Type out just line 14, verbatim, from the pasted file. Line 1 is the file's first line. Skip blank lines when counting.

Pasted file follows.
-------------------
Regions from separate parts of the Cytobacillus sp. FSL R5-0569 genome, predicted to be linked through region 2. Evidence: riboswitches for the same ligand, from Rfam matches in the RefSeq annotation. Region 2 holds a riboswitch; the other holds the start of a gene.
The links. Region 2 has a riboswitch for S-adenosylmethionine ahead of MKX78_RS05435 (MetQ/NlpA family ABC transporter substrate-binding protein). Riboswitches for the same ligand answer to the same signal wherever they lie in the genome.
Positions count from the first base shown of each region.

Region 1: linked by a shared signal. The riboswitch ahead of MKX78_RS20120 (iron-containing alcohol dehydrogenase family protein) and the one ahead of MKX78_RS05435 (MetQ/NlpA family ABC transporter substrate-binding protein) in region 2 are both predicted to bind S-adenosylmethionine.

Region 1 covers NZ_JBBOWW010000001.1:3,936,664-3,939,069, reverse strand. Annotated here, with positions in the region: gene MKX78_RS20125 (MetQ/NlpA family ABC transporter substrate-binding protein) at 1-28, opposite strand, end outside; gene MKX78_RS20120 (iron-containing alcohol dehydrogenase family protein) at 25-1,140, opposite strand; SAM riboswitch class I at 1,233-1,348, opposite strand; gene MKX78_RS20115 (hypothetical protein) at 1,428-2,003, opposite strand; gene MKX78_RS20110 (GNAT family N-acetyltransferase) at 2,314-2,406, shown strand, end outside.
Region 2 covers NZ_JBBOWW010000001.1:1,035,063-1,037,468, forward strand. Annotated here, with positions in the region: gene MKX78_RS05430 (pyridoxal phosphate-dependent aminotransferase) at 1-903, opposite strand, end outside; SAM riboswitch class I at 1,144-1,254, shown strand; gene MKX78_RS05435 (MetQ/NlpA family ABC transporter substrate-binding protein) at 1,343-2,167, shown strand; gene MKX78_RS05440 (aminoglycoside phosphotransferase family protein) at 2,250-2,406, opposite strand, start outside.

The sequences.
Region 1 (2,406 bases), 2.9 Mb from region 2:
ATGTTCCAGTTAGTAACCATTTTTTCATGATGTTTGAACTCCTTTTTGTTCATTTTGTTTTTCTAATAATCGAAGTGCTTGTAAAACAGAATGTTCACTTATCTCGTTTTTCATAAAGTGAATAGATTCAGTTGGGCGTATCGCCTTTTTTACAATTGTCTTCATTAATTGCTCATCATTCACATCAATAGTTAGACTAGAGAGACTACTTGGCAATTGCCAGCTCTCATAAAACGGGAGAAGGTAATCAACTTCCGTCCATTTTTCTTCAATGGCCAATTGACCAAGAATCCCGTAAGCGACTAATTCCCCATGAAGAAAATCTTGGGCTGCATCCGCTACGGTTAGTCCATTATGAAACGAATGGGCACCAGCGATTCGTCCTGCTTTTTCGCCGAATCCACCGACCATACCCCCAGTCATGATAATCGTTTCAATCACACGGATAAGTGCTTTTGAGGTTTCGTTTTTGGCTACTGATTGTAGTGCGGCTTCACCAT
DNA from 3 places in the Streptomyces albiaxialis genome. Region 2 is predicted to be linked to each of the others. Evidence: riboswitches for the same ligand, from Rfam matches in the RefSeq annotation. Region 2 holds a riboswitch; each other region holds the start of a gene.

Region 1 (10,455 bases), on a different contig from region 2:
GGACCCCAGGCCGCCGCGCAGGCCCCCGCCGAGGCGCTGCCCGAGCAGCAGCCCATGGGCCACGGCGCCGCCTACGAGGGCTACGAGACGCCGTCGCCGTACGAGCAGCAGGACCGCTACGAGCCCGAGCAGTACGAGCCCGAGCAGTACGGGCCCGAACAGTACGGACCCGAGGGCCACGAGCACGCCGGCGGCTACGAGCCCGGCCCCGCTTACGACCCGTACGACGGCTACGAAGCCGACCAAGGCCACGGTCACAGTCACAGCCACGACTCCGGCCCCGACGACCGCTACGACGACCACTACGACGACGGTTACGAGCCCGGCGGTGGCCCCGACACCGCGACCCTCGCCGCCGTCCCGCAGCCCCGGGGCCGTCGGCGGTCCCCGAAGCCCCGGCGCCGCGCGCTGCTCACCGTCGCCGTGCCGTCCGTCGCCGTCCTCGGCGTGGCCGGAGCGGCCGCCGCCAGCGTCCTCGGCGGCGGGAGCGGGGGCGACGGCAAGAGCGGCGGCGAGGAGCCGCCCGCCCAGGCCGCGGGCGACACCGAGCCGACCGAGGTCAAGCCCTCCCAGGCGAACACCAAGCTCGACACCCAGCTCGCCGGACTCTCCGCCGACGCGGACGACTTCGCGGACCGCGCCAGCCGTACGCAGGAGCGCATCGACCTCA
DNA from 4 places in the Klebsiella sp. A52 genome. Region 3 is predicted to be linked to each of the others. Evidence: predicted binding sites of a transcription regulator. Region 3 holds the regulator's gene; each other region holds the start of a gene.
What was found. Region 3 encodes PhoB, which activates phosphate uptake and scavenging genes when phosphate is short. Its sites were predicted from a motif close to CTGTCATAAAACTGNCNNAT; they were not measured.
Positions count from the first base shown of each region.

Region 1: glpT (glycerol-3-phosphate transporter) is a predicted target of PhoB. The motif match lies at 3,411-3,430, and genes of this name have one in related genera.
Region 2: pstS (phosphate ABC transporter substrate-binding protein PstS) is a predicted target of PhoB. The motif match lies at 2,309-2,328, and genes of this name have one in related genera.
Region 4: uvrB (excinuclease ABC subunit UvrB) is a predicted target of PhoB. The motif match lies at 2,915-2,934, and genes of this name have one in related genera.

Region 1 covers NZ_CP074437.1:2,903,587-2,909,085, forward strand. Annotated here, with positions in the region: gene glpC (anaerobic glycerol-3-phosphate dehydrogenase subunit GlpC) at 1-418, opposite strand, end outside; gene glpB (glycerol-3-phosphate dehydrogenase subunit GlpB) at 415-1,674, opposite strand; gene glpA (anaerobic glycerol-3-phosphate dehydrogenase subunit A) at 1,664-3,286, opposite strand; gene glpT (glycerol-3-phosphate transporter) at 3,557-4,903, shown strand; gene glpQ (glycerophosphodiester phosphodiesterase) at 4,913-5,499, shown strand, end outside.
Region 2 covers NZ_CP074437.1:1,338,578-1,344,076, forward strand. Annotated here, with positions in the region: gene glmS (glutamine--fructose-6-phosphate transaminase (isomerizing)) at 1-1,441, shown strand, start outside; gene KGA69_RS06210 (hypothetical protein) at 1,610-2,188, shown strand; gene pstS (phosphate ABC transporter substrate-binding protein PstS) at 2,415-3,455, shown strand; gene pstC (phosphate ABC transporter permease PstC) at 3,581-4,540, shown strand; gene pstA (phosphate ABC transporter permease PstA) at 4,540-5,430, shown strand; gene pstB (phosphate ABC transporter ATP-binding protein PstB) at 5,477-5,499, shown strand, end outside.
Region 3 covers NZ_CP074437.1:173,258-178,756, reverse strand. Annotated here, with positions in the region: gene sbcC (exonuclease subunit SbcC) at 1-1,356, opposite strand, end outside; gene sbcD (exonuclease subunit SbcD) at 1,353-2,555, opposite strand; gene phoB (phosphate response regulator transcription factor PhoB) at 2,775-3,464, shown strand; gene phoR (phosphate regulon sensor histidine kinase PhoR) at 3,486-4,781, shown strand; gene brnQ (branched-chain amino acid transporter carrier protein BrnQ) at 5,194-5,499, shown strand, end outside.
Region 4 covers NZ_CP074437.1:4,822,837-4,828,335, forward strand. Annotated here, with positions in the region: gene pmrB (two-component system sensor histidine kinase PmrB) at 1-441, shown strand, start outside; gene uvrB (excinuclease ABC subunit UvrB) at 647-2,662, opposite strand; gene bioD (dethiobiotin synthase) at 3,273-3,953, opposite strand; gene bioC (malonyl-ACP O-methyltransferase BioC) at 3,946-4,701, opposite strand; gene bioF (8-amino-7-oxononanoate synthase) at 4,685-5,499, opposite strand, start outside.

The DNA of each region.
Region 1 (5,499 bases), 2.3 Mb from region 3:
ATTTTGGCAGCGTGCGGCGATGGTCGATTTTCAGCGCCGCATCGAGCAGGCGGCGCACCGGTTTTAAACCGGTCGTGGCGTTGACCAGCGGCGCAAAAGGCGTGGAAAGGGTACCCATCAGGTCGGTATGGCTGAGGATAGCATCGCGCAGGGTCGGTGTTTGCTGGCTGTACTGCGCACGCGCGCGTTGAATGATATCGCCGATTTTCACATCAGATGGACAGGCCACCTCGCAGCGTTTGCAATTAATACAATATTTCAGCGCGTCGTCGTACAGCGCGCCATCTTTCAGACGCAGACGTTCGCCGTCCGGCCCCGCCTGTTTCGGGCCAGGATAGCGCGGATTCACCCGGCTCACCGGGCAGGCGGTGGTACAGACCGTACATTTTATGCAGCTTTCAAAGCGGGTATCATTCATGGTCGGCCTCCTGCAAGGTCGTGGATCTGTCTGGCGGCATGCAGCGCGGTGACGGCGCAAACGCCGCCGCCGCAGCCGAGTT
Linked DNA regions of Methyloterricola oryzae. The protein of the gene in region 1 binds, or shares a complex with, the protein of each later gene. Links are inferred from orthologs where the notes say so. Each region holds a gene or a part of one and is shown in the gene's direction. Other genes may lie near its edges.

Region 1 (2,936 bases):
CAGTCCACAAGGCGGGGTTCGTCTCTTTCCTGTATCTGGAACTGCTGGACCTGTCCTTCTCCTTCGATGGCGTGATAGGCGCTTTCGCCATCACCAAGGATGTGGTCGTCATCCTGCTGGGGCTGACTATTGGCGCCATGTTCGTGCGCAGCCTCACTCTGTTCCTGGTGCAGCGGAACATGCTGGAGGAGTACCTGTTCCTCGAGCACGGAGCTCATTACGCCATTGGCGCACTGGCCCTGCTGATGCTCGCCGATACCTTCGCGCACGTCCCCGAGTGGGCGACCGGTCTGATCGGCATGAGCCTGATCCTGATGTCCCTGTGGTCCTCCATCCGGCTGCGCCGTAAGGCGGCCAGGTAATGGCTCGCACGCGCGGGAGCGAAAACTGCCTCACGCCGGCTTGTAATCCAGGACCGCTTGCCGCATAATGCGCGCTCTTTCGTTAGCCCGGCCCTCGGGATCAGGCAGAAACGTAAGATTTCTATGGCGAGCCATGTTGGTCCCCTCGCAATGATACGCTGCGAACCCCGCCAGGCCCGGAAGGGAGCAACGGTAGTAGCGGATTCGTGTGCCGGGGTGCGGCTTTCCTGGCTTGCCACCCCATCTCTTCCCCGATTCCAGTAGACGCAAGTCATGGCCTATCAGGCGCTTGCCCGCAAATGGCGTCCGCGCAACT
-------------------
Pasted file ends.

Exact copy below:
What was found. Region 3 encodes PhoB, which activates phosphate uptake and scavenging genes when phosphate is short. Its sites were predicted from a motif close to CTGTCATAAAACTGNCNNAT; they were not measured.